I'll tell you the problem with the scientific power that you're using here: it didn't require any discipline to attain it. You read what others had done and you took the next step. You didn't earn the knowledge for yourselves, so you don't take any responsibility for it.
-Dr. Ian Malcolm, Jurassic Park
While 300 million people contract malaria each year, and 1 million die from it, this could potentially avert the malaria problem. Except that the malaria the genetically superior mosquitoes do not spread is a form that makes mice sick, but not people.
Your scientists were so preoccupied with whether or not they could, they didn't stop to think if they should.
-Dr. Ian Malcolm Jurassic Park.
Does anyone really think its a fabulous idea to release genetically mutated super-bugs into the environment? I don't know of anyone who personally enjoys being bitten by mosquitoes, having mosquito bites, or being infected with encephalitis or West Nile virus. Malaria is one of our concerns, but malaria in people, not in rats!
It's almost as if they think that having more mosquitoes will make things better. I've never had mosquitoes take all my blood before, I suspect the population of Africa (where Malaria is most rampant) could supply more blood to the mosquito population than they are currently. So is the idea that with only half the mosquitoes now spreading disease, we will feel better about that-and somehow not notice we are getting twice as many mosquito bites? (I don't think that reduces the odds of contracting Malaria much.)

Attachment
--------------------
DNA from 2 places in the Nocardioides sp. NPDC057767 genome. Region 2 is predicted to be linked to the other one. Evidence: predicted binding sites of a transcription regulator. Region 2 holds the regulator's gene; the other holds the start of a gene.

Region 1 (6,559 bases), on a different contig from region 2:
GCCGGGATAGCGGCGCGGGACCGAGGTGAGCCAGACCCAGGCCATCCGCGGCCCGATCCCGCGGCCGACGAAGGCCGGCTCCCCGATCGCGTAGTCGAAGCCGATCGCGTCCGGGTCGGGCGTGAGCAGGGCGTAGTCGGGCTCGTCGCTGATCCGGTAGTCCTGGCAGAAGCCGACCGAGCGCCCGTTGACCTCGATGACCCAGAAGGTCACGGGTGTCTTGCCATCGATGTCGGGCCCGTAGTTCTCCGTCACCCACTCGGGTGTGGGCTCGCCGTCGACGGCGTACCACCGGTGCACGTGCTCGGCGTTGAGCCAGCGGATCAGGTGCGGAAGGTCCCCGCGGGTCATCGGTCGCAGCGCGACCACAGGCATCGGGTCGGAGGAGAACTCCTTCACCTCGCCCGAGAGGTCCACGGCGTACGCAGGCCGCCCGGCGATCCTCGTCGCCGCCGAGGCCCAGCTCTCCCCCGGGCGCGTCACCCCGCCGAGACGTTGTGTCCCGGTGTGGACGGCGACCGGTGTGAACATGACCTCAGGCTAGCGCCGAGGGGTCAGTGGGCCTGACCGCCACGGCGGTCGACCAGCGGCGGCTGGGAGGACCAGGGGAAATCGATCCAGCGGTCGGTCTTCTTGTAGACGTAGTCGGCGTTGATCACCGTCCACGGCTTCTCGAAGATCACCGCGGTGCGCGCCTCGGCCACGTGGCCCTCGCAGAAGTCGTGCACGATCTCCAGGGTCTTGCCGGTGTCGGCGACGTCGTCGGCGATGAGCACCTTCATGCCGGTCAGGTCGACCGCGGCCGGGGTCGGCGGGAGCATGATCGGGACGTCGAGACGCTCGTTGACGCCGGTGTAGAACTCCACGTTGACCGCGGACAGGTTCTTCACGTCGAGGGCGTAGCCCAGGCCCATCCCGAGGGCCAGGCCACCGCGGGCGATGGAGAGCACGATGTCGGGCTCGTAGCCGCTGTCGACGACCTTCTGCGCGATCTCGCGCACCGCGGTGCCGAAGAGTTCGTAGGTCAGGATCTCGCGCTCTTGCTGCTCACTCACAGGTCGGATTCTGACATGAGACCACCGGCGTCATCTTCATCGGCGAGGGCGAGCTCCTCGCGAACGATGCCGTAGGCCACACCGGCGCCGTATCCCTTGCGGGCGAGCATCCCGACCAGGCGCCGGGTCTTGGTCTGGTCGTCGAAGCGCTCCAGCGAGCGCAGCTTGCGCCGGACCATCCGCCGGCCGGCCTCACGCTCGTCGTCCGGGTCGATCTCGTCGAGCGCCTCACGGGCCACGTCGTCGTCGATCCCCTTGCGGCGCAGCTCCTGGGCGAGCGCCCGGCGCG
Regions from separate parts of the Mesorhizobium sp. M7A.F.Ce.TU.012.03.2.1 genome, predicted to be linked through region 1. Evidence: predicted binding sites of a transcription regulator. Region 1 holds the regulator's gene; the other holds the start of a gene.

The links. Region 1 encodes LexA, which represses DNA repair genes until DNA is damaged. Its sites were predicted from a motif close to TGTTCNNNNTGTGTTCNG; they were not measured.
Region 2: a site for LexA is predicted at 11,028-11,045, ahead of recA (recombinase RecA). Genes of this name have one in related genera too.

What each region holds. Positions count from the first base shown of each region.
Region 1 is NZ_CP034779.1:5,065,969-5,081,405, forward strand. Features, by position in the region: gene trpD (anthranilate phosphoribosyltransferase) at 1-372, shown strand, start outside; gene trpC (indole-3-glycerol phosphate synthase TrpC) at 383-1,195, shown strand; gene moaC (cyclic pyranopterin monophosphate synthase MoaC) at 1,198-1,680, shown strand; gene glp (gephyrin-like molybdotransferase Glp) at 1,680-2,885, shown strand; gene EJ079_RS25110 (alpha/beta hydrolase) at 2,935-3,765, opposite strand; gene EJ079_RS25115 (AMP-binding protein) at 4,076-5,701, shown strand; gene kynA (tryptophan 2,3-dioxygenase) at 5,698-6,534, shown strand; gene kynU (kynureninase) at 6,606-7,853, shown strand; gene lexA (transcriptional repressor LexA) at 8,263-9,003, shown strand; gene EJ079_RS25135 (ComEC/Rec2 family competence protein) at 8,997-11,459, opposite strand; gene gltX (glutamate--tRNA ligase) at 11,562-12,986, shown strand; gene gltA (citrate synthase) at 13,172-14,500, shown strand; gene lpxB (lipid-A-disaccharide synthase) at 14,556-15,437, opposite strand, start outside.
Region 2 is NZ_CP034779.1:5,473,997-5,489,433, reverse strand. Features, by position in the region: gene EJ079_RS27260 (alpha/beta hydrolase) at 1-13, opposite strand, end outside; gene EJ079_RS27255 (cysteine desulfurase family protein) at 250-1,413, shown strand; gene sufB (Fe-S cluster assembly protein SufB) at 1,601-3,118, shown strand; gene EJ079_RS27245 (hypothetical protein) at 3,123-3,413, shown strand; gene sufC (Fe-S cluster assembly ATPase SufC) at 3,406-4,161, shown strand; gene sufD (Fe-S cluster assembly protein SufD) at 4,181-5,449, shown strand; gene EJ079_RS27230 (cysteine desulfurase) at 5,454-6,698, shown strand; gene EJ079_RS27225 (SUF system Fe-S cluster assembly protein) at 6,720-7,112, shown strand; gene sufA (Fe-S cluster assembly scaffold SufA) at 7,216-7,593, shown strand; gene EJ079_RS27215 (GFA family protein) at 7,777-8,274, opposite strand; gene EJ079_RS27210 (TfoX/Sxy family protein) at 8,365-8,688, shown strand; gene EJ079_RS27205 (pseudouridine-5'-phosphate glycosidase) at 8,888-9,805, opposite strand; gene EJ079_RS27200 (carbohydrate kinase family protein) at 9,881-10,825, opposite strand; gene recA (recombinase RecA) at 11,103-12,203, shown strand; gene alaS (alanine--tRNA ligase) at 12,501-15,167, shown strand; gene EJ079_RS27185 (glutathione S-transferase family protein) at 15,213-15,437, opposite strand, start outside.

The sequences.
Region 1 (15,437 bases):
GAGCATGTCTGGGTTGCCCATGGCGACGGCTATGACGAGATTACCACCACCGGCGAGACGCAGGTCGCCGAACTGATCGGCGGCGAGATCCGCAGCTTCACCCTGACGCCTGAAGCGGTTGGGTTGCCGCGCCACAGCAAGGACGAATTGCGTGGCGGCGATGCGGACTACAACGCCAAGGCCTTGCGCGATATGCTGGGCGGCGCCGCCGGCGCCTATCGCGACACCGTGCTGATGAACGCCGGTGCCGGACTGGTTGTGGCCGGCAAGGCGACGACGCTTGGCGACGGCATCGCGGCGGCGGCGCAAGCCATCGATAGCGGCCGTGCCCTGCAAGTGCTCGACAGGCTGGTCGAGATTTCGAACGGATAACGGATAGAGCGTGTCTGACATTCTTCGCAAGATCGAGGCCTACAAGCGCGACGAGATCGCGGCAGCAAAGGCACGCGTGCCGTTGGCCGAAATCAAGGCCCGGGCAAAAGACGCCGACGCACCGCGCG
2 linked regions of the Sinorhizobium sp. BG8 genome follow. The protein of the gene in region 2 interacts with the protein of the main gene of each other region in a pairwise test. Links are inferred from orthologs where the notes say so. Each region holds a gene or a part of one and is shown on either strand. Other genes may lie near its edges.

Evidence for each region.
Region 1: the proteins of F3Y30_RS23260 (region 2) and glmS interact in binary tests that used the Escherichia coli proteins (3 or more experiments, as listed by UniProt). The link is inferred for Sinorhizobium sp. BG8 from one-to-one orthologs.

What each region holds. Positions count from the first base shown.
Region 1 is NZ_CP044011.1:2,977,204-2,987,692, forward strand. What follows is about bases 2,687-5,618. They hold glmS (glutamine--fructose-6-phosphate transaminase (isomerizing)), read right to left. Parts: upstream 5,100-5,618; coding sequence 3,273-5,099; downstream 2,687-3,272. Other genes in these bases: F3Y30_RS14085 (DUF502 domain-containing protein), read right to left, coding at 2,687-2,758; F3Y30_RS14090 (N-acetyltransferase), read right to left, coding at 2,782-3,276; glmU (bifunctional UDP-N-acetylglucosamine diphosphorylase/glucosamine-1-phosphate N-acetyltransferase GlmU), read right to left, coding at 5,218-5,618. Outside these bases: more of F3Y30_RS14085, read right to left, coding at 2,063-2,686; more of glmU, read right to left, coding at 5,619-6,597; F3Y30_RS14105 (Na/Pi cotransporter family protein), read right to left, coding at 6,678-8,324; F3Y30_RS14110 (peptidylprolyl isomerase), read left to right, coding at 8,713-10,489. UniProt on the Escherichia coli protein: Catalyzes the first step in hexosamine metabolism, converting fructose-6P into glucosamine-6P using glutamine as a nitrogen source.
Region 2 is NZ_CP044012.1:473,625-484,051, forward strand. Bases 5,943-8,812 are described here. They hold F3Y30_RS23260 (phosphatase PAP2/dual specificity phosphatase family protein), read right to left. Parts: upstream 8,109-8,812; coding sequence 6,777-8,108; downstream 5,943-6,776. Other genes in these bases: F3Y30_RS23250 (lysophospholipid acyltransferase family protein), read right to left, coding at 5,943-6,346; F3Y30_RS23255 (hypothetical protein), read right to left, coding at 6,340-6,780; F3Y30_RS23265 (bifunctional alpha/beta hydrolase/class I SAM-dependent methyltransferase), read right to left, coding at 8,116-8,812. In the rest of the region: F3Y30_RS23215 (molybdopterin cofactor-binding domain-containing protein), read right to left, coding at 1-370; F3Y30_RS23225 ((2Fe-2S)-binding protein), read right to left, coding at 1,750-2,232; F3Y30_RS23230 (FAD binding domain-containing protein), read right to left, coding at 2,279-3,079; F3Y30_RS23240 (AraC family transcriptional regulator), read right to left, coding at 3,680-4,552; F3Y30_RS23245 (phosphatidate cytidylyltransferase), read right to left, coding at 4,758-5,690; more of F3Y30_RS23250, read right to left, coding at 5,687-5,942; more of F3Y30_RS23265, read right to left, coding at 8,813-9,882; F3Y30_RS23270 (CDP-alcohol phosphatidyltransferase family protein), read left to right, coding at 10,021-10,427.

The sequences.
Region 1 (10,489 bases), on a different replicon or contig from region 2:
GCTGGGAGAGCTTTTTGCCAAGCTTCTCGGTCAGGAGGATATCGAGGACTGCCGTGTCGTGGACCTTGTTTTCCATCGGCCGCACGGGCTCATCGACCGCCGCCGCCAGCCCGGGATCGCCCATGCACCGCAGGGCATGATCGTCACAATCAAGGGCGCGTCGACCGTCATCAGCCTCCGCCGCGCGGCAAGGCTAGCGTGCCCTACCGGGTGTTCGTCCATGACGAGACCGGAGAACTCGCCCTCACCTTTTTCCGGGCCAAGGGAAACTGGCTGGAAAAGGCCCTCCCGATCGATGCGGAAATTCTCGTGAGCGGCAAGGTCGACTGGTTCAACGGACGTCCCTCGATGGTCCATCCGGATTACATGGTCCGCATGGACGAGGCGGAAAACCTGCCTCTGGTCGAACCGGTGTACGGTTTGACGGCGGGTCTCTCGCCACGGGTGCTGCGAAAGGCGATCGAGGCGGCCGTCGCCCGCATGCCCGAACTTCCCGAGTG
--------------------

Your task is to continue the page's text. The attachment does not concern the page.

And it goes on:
What is so great about discovery? It is a violent, penetrative act that scars what it explores. What you call discovery, I call the rape of the natural world.
-Dr. Ian Malcolm, Jurassic Park
Um-kay, maybe rape is a little extreme, but there has to be a better solution than the introduction of genetically engineered micro-vampires into the food chain. It's only a matter of time before the little devils mutate to become invincible, organize and take over the world-right after we all die of some undiscovered prion that the genetically modified mosquitoes do carry, but the scientists did not notice when they concocted their little scheme.
Enter Plan B: Scientists at Hebrew University have annihilated their mosquito population by spraying a sugar based pesticide on acacia trees. Female mosquitoes need blood to reproduce, but they need sugar for energy. Mosquitoes are picky about what they eat, so its been discovered that we can selectively spray only the flowers and plants they find attractive-not the ones that are part of our food supply.
Call me crazy, but the idea of a mosquito-less world is very appealing to me. No more choosing between wearing eau deu Deep Woods and dying of West Nile Virus...no more paying $150 every three months on Canine Advantix for my dogs.
I don't think the John's Hopkins research has gone to waste, maybe they could generalize their research to creating genetically modified honeybees that have no stingers, but who also create more honey. Its a win-win situation for Winnie the Pooh, and for those of us who have to carry an Epi-Pen in the spring and summer.